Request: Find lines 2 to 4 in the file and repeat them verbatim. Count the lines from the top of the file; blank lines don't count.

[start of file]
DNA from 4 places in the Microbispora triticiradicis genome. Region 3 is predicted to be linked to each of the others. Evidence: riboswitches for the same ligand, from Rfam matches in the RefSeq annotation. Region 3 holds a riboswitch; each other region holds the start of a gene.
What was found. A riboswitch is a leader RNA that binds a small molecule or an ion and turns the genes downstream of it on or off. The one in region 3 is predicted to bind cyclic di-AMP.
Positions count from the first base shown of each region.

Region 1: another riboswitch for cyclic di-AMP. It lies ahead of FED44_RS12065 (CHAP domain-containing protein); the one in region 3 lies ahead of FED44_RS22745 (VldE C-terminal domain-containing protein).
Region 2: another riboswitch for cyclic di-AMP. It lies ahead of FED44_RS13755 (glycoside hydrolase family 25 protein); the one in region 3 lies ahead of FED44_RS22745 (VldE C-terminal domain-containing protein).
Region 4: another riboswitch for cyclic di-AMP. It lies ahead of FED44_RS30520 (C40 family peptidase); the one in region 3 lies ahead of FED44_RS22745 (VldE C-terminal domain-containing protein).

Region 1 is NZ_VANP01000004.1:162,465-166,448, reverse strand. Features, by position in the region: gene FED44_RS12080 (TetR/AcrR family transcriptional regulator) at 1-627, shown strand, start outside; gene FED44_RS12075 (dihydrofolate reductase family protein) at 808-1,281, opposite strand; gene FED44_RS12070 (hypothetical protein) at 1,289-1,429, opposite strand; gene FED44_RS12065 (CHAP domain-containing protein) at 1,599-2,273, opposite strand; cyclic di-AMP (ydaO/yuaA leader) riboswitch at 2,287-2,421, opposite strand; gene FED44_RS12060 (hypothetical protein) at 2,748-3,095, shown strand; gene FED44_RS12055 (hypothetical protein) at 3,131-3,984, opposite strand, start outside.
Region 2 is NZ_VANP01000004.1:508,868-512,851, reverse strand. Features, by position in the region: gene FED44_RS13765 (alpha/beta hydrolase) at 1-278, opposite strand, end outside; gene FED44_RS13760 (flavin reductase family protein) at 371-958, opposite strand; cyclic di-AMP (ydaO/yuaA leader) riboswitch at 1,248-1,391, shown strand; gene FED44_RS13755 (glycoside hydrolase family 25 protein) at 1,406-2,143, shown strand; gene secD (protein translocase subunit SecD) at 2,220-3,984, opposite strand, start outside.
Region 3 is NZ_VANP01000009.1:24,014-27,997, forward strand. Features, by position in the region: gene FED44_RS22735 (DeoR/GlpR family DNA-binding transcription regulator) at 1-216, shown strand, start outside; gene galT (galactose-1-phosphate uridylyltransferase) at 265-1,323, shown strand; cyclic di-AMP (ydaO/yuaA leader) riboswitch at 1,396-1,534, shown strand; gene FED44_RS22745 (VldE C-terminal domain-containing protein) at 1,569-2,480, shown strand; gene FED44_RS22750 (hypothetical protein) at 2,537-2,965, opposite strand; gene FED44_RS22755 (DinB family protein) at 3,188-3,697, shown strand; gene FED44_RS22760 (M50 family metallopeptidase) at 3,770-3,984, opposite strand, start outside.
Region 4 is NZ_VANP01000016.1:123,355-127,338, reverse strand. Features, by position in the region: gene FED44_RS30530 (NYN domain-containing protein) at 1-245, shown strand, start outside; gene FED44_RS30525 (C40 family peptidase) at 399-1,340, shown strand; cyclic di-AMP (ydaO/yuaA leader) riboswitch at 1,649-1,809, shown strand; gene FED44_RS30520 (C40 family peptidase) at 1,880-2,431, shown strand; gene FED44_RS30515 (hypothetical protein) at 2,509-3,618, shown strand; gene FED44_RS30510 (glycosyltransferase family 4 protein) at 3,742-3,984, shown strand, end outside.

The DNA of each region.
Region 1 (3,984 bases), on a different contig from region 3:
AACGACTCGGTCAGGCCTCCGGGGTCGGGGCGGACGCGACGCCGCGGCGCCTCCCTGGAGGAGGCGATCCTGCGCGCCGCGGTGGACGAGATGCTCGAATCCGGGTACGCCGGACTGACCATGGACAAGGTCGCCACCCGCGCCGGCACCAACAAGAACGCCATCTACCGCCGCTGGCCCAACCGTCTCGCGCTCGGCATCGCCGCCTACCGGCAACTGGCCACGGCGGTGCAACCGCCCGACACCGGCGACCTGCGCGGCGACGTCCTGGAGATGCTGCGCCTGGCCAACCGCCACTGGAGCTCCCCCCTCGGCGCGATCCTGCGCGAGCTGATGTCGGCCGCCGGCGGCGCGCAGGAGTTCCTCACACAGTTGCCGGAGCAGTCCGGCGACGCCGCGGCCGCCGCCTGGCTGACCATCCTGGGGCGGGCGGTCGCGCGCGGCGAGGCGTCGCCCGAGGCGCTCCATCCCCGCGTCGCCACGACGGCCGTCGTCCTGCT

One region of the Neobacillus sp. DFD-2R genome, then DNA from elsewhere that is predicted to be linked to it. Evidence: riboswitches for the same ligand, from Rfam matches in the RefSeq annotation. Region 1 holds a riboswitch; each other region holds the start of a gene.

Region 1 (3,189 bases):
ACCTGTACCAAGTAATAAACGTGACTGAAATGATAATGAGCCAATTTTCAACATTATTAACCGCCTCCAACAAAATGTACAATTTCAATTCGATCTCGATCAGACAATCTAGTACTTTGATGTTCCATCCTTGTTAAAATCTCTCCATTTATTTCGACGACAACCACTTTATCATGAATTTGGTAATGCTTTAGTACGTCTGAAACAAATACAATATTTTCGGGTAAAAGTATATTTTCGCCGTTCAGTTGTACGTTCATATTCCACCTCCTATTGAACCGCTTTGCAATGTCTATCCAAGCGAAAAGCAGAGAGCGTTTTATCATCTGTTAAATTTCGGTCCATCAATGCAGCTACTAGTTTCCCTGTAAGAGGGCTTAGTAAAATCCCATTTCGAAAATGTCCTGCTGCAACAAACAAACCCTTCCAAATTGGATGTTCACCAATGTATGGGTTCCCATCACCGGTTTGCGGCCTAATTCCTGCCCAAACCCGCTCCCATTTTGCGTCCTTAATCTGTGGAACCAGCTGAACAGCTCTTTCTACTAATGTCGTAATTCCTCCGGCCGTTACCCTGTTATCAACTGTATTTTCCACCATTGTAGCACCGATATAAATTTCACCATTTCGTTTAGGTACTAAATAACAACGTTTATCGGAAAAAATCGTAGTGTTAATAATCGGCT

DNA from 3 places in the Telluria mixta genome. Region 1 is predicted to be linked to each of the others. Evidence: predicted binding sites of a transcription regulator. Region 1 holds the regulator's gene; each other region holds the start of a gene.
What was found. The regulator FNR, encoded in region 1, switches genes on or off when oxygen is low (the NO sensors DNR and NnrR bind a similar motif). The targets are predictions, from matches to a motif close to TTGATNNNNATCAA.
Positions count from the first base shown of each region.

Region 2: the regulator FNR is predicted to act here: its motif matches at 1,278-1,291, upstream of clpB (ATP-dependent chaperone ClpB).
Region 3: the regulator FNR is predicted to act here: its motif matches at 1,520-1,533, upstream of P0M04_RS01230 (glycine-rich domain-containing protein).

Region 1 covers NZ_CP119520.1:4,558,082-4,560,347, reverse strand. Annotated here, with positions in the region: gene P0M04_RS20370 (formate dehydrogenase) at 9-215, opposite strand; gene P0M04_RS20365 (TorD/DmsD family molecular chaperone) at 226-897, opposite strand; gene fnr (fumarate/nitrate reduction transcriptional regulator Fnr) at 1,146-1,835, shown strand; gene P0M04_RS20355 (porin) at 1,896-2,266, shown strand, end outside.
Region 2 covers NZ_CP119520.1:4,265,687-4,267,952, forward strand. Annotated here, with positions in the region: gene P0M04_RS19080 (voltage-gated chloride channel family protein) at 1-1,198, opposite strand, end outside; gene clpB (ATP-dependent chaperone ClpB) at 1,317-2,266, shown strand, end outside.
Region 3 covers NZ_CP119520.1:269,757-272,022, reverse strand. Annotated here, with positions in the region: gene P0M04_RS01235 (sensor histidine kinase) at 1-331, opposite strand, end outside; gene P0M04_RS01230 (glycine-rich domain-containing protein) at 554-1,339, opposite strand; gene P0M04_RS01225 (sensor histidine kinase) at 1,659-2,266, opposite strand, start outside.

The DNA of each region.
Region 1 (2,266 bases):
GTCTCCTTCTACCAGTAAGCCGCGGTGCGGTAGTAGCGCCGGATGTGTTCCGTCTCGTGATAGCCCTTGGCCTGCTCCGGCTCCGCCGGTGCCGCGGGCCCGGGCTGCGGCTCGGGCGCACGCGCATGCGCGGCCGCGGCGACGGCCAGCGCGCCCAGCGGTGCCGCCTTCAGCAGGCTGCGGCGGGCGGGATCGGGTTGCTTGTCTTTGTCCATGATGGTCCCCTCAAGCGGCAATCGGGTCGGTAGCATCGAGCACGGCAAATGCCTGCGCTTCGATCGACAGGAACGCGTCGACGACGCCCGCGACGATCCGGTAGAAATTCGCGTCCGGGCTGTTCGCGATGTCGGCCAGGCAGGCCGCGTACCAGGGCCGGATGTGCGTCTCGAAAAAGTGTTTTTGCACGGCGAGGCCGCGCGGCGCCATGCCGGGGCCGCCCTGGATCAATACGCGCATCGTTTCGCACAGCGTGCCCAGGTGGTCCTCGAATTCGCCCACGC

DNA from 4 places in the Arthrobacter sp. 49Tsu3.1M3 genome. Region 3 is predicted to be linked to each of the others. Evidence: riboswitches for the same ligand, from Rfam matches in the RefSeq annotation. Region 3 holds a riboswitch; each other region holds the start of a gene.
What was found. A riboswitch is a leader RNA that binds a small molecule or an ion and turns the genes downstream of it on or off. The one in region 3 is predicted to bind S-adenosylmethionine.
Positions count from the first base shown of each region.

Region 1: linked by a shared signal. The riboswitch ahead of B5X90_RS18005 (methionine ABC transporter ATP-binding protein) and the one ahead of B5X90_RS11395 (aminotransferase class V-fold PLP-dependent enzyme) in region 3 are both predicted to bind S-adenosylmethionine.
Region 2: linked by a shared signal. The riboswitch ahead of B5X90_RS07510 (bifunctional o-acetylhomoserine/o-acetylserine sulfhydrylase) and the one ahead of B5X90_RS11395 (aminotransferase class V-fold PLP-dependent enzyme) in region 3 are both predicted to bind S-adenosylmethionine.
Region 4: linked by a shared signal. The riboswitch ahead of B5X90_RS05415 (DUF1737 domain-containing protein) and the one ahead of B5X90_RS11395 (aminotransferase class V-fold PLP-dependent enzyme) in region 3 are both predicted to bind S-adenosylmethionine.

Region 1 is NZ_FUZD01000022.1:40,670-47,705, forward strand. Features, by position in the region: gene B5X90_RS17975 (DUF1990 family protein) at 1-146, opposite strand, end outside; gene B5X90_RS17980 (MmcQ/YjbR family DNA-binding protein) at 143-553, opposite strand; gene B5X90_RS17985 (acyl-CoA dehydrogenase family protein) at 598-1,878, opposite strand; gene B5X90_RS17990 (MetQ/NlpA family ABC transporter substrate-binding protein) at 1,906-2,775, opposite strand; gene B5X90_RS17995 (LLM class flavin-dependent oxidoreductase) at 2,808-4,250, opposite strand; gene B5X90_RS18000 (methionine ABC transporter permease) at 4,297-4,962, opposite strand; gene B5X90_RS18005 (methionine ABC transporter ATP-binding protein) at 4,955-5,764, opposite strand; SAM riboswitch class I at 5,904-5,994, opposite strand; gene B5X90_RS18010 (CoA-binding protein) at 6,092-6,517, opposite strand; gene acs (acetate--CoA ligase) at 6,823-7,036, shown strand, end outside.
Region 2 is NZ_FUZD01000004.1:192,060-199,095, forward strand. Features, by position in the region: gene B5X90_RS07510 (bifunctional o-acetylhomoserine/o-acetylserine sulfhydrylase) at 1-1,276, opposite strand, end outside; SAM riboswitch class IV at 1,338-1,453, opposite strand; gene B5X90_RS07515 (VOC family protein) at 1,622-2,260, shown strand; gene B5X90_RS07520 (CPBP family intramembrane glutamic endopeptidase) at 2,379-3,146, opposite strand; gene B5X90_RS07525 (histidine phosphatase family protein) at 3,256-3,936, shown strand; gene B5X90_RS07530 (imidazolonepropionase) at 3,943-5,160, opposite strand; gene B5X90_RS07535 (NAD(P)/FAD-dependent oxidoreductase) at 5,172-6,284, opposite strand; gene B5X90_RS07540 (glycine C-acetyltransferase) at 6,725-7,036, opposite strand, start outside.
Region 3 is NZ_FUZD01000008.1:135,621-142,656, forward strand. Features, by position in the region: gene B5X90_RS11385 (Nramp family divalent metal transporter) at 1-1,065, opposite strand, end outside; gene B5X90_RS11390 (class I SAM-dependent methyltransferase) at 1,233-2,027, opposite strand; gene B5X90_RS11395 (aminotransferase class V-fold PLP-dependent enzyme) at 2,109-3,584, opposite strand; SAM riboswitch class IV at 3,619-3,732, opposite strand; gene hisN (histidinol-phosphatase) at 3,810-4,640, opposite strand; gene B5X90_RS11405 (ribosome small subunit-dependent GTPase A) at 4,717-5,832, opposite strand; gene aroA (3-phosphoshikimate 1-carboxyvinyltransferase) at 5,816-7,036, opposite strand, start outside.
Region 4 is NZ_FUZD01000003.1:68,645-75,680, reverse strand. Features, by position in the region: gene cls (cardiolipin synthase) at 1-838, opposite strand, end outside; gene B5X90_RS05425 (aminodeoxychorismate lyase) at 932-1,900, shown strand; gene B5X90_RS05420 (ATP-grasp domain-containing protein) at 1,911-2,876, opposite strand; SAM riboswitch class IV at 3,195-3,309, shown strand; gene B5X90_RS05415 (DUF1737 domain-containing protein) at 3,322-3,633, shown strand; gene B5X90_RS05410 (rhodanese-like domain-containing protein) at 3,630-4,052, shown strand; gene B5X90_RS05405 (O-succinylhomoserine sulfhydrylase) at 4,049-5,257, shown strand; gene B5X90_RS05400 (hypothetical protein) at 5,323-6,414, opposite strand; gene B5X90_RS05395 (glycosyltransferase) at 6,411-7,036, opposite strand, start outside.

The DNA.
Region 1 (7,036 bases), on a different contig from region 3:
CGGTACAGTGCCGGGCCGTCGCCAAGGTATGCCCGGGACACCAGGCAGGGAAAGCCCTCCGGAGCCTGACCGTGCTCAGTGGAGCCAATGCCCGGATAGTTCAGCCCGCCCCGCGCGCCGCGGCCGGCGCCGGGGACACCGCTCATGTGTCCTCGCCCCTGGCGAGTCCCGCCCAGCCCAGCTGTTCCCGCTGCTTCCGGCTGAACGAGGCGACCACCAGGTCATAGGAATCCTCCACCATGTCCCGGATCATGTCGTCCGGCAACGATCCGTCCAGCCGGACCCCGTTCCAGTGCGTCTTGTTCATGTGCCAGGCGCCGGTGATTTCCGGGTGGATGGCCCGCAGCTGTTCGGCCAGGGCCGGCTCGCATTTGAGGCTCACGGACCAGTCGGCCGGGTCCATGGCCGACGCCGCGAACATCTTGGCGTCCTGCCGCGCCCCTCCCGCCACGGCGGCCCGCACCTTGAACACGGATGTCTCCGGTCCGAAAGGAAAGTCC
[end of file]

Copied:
What was found. A riboswitch is a leader RNA that binds a small molecule or an ion and turns the genes downstream of it on or off. The one in region 3 is predicted to bind cyclic di-AMP.
Positions count from the first base shown of each region.

Region 1: another riboswitch for cyclic di-AMP. It lies ahead of FED44_RS12065 (CHAP domain-containing protein); the one in region 3 lies ahead of FED44_RS22745 (VldE C-terminal domain-containing protein).